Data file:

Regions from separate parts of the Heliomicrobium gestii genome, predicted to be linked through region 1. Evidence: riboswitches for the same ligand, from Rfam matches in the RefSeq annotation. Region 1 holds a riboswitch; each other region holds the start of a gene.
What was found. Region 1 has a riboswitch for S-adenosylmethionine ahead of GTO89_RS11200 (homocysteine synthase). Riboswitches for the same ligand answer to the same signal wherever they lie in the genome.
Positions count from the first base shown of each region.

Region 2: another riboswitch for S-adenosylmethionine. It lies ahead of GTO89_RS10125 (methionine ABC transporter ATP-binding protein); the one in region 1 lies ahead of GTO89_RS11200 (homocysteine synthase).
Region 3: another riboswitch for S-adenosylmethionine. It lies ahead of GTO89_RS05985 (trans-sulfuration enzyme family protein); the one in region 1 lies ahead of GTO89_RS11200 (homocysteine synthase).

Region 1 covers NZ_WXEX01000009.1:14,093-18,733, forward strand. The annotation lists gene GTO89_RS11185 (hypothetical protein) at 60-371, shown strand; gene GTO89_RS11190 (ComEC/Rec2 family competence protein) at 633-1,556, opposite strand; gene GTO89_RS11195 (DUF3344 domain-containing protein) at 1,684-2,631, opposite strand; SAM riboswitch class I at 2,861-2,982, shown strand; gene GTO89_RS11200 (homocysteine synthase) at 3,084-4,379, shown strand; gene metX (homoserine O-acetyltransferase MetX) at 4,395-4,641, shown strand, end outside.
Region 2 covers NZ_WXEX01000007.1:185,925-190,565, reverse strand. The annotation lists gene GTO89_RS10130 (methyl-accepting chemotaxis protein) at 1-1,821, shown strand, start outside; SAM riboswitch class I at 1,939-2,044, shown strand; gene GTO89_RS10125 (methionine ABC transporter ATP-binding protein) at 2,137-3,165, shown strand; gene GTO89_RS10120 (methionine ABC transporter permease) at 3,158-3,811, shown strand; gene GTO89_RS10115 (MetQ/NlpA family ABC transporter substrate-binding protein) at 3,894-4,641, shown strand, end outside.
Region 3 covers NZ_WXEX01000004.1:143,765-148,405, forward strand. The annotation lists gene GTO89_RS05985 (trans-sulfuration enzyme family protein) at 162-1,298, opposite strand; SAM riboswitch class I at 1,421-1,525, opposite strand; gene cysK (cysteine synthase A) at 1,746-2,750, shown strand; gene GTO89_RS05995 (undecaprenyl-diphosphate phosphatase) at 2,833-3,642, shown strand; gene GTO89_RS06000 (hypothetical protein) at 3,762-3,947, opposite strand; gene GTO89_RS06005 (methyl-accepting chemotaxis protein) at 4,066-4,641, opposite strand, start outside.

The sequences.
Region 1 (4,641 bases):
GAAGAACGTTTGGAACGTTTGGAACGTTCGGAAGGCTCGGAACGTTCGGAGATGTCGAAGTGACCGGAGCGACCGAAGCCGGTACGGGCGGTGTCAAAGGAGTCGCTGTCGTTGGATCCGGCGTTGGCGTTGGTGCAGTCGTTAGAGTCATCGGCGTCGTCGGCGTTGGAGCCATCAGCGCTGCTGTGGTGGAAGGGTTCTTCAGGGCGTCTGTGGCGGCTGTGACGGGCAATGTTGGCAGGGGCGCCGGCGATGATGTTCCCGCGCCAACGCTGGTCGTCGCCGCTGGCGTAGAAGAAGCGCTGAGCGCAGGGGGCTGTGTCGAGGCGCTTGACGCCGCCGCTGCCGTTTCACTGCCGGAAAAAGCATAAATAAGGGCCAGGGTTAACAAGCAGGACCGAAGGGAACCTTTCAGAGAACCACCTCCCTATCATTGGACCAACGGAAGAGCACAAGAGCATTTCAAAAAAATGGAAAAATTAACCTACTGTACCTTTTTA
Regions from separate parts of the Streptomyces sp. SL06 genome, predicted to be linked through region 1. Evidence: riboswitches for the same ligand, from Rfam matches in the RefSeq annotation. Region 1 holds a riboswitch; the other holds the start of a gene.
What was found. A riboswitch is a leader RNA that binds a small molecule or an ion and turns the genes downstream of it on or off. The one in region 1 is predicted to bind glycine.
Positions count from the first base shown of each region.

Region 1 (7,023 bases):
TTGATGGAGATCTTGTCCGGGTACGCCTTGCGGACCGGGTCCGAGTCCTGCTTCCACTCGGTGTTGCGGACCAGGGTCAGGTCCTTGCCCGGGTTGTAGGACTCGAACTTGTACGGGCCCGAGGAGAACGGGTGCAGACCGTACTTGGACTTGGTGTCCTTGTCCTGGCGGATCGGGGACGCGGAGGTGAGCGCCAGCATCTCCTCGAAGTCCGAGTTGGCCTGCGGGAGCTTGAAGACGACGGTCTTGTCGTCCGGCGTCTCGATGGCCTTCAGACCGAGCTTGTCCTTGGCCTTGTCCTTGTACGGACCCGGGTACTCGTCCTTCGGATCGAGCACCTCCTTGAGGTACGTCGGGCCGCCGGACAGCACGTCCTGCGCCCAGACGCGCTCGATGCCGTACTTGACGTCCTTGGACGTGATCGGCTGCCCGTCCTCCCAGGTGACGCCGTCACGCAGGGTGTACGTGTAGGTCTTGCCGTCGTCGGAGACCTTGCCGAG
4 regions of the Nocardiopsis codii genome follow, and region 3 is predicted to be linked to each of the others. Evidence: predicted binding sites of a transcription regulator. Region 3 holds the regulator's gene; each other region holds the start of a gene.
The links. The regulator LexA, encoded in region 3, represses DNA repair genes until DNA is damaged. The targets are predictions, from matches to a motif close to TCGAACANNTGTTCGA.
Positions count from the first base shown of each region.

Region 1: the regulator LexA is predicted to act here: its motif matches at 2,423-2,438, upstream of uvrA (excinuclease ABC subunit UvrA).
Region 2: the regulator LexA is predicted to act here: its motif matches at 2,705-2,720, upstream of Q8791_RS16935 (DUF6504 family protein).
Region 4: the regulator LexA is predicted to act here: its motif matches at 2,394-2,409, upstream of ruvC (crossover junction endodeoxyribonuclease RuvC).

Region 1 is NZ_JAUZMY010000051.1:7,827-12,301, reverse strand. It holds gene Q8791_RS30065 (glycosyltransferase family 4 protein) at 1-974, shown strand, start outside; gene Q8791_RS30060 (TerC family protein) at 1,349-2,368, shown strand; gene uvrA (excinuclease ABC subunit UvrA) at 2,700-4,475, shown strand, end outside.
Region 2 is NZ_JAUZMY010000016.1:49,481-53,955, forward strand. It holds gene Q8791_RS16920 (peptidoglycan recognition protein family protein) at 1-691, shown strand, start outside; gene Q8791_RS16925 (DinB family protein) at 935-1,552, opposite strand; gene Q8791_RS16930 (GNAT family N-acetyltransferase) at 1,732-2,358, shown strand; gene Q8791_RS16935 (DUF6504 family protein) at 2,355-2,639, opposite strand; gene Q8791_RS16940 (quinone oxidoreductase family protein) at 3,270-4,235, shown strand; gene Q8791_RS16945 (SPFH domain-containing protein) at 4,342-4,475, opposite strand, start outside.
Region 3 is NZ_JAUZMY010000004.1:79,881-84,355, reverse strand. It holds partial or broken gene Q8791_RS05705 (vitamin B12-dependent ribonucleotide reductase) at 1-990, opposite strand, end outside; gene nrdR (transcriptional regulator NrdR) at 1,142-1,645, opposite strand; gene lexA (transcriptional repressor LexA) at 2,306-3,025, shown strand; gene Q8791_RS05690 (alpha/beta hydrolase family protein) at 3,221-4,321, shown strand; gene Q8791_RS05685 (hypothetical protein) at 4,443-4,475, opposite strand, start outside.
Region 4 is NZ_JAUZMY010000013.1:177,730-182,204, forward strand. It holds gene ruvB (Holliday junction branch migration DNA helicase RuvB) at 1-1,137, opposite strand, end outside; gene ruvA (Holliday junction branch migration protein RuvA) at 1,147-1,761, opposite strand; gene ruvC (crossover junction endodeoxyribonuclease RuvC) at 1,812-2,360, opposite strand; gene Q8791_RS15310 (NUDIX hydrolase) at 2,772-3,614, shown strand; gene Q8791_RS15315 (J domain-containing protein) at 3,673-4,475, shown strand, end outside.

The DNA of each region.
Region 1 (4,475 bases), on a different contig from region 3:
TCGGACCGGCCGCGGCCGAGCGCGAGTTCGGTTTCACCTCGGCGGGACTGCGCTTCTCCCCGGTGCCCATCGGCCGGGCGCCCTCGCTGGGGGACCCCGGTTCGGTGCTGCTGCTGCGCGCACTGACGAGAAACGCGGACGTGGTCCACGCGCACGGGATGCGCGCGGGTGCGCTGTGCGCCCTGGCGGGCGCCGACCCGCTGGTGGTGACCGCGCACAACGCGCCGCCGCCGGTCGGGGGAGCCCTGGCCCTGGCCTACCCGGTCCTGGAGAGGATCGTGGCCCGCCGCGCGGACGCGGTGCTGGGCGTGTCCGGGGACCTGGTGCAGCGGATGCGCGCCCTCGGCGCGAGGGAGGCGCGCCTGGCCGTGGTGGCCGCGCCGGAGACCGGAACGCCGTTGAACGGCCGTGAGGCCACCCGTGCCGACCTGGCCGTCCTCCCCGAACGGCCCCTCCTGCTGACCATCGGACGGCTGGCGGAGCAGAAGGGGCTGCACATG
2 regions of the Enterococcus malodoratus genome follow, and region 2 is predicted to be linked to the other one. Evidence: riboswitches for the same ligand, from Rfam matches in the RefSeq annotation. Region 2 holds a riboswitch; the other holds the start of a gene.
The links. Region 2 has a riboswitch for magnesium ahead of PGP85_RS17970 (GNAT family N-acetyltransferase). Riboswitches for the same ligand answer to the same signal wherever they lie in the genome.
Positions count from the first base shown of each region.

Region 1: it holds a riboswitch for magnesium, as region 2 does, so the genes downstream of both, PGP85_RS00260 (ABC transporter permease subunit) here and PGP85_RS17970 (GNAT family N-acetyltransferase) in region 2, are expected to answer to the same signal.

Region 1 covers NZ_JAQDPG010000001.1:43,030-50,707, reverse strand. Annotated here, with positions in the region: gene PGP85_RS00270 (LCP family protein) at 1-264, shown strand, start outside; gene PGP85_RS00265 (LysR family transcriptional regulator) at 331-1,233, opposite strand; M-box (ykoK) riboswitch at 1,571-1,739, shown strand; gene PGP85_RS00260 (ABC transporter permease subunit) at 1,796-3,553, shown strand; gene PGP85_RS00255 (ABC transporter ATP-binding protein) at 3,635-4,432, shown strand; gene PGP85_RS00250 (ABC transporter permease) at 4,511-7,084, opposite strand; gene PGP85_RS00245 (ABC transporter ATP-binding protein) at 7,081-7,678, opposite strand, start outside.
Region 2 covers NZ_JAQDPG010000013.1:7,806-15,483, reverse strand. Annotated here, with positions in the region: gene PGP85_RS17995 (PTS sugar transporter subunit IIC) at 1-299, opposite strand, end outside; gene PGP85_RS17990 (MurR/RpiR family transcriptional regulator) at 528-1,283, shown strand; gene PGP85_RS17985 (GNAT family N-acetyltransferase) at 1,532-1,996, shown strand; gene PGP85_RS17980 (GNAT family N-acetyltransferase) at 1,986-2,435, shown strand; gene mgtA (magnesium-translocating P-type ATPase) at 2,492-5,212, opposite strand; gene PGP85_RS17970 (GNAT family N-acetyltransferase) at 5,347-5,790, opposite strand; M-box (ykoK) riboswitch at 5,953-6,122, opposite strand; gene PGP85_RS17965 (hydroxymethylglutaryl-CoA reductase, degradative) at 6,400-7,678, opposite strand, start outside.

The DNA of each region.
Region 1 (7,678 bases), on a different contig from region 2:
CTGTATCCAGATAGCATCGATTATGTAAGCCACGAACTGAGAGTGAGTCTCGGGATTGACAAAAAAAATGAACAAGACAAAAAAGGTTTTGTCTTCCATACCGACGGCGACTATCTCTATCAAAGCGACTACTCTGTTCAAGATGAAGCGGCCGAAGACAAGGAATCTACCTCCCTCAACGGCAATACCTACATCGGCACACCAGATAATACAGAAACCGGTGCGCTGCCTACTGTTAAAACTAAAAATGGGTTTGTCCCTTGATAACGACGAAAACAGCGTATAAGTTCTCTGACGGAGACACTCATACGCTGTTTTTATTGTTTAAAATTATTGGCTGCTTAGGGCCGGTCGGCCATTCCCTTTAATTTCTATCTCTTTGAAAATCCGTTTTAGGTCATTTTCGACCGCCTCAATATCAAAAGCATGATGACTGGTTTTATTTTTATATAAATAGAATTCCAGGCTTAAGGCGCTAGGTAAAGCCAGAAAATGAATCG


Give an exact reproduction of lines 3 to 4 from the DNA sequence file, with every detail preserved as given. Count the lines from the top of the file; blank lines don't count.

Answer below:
Positions count from the first base shown of each region.

Region 2: another riboswitch for S-adenosylmethionine. It lies ahead of GTO89_RS10125 (methionine ABC transporter ATP-binding protein); the one in region 1 lies ahead of GTO89_RS11200 (homocysteine synthase).